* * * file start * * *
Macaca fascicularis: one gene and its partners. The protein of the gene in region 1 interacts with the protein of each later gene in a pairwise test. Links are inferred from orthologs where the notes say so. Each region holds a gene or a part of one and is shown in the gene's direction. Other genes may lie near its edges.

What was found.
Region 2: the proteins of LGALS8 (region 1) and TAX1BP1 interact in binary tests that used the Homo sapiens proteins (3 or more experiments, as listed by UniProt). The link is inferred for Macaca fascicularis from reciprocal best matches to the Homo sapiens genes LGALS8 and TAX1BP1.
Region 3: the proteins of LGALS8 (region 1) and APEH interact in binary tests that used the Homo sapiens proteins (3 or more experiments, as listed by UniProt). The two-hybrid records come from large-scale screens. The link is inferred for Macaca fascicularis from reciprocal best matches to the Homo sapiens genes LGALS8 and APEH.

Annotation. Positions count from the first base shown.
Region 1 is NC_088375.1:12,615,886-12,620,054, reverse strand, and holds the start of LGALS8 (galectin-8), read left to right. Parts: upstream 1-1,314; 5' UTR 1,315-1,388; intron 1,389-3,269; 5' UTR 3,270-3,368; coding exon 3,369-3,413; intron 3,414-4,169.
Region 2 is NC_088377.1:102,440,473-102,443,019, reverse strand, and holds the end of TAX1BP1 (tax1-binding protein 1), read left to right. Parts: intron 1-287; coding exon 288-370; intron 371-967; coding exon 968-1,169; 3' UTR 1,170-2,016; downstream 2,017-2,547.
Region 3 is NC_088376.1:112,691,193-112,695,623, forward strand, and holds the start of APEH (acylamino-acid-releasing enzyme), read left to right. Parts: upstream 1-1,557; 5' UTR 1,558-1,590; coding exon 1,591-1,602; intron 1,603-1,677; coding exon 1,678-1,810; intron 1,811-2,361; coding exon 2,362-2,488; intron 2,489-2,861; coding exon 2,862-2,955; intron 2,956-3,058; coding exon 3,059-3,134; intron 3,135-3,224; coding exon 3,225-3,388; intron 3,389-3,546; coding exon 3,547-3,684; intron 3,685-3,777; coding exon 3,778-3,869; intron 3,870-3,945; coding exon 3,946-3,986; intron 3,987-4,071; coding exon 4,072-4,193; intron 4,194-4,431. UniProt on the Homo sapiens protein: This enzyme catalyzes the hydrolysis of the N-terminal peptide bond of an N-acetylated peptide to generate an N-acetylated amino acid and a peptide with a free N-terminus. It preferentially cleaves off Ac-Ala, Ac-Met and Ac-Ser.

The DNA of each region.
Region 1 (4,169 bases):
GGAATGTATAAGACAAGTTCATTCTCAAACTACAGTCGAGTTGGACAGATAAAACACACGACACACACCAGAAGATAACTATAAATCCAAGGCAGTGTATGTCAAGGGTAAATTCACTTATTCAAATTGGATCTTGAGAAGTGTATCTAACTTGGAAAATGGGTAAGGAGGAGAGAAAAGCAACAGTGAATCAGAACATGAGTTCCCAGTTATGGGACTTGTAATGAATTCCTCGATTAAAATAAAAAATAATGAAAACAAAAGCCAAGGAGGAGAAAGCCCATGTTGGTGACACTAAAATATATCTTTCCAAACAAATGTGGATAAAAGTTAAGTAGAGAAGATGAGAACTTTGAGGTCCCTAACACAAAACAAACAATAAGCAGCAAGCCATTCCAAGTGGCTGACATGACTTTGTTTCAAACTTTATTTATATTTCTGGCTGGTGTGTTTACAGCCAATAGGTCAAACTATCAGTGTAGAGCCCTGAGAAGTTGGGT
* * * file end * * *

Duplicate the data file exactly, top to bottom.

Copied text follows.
Macaca fascicularis: one gene and its partners. The protein of the gene in region 1 interacts with the protein of each later gene in a pairwise test. Links are inferred from orthologs where the notes say so. Each region holds a gene or a part of one and is shown in the gene's direction. Other genes may lie near its edges.

What was found.
Region 2: the proteins of LGALS8 (region 1) and TAX1BP1 interact in binary tests that used the Homo sapiens proteins (3 or more experiments, as listed by UniProt). The link is inferred for Macaca fascicularis from reciprocal best matches to the Homo sapiens genes LGALS8 and TAX1BP1.
Region 3: the proteins of LGALS8 (region 1) and APEH interact in binary tests that used the Homo sapiens proteins (3 or more experiments, as listed by UniProt). The two-hybrid records come from large-scale screens. The link is inferred for Macaca fascicularis from reciprocal best matches to the Homo sapiens genes LGALS8 and APEH.

Annotation. Positions count from the first base shown.
Region 1 is NC_088375.1:12,615,886-12,620,054, reverse strand, and holds the start of LGALS8 (galectin-8), read left to right. Parts: upstream 1-1,314; 5' UTR 1,315-1,388; intron 1,389-3,269; 5' UTR 3,270-3,368; coding exon 3,369-3,413; intron 3,414-4,169.
Region 2 is NC_088377.1:102,440,473-102,443,019, reverse strand, and holds the end of TAX1BP1 (tax1-binding protein 1), read left to right. Parts: intron 1-287; coding exon 288-370; intron 371-967; coding exon 968-1,169; 3' UTR 1,170-2,016; downstream 2,017-2,547.
Region 3 is NC_088376.1:112,691,193-112,695,623, forward strand, and holds the start of APEH (acylamino-acid-releasing enzyme), read left to right. Parts: upstream 1-1,557; 5' UTR 1,558-1,590; coding exon 1,591-1,602; intron 1,603-1,677; coding exon 1,678-1,810; intron 1,811-2,361; coding exon 2,362-2,488; intron 2,489-2,861; coding exon 2,862-2,955; intron 2,956-3,058; coding exon 3,059-3,134; intron 3,135-3,224; coding exon 3,225-3,388; intron 3,389-3,546; coding exon 3,547-3,684; intron 3,685-3,777; coding exon 3,778-3,869; intron 3,870-3,945; coding exon 3,946-3,986; intron 3,987-4,071; coding exon 4,072-4,193; intron 4,194-4,431. UniProt on the Homo sapiens protein: This enzyme catalyzes the hydrolysis of the N-terminal peptide bond of an N-acetylated peptide to generate an N-acetylated amino acid and a peptide with a free N-terminus. It preferentially cleaves off Ac-Ala, Ac-Met and Ac-Ser.

The DNA of each region.
Region 1 (4,169 bases):
GGAATGTATAAGACAAGTTCATTCTCAAACTACAGTCGAGTTGGACAGATAAAACACACGACACACACCAGAAGATAACTATAAATCCAAGGCAGTGTATGTCAAGGGTAAATTCACTTATTCAAATTGGATCTTGAGAAGTGTATCTAACTTGGAAAATGGGTAAGGAGGAGAGAAAAGCAACAGTGAATCAGAACATGAGTTCCCAGTTATGGGACTTGTAATGAATTCCTCGATTAAAATAAAAAATAATGAAAACAAAAGCCAAGGAGGAGAAAGCCCATGTTGGTGACACTAAAATATATCTTTCCAAACAAATGTGGATAAAAGTTAAGTAGAGAAGATGAGAACTTTGAGGTCCCTAACACAAAACAAACAATAAGCAGCAAGCCATTCCAAGTGGCTGACATGACTTTGTTTCAAACTTTATTTATATTTCTGGCTGGTGTGTTTACAGCCAATAGGTCAAACTATCAGTGTAGAGCCCTGAGAAGTTGGGT